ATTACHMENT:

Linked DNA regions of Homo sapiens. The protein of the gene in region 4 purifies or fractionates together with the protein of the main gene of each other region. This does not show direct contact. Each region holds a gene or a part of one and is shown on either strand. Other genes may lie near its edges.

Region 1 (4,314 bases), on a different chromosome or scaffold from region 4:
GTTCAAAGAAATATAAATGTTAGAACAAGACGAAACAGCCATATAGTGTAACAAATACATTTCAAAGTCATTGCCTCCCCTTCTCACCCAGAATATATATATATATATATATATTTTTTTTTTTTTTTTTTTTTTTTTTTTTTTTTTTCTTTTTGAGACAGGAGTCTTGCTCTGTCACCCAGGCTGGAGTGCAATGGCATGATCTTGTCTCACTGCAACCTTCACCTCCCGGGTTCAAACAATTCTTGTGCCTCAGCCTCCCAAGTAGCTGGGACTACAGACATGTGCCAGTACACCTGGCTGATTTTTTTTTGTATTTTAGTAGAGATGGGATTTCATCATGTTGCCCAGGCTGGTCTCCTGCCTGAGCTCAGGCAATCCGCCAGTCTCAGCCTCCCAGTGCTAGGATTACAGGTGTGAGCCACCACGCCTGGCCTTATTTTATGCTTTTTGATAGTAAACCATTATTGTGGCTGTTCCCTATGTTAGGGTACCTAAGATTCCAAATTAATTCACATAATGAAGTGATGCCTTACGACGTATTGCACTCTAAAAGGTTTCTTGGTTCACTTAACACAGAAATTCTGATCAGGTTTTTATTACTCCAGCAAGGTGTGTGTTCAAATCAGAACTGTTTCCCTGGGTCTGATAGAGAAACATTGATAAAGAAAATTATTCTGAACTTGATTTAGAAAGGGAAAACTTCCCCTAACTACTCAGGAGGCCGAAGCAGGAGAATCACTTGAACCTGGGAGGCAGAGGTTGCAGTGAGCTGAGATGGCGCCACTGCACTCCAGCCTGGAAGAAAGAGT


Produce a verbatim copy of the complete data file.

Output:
Linked DNA regions of Homo sapiens. The protein of the gene in region 4 purifies or fractionates together with the protein of the main gene of each other region. This does not show direct contact. Each region holds a gene or a part of one and is shown on either strand. Other genes may lie near its edges.

Region 1 (4,314 bases), on a different chromosome or scaffold from region 4:
GTTCAAAGAAATATAAATGTTAGAACAAGACGAAACAGCCATATAGTGTAACAAATACATTTCAAAGTCATTGCCTCCCCTTCTCACCCAGAATATATATATATATATATATATTTTTTTTTTTTTTTTTTTTTTTTTTTTTTTTTTTCTTTTTGAGACAGGAGTCTTGCTCTGTCACCCAGGCTGGAGTGCAATGGCATGATCTTGTCTCACTGCAACCTTCACCTCCCGGGTTCAAACAATTCTTGTGCCTCAGCCTCCCAAGTAGCTGGGACTACAGACATGTGCCAGTACACCTGGCTGATTTTTTTTTGTATTTTAGTAGAGATGGGATTTCATCATGTTGCCCAGGCTGGTCTCCTGCCTGAGCTCAGGCAATCCGCCAGTCTCAGCCTCCCAGTGCTAGGATTACAGGTGTGAGCCACCACGCCTGGCCTTATTTTATGCTTTTTGATAGTAAACCATTATTGTGGCTGTTCCCTATGTTAGGGTACCTAAGATTCCAAATTAATTCACATAATGAAGTGATGCCTTACGACGTATTGCACTCTAAAAGGTTTCTTGGTTCACTTAACACAGAAATTCTGATCAGGTTTTTATTACTCCAGCAAGGTGTGTGTTCAAATCAGAACTGTTTCCCTGGGTCTGATAGAGAAACATTGATAAAGAAAATTATTCTGAACTTGATTTAGAAAGGGAAAACTTCCCCTAACTACTCAGGAGGCCGAAGCAGGAGAATCACTTGAACCTGGGAGGCAGAGGTTGCAGTGAGCTGAGATGGCGCCACTGCACTCCAGCCTGGAAGAAAGAGT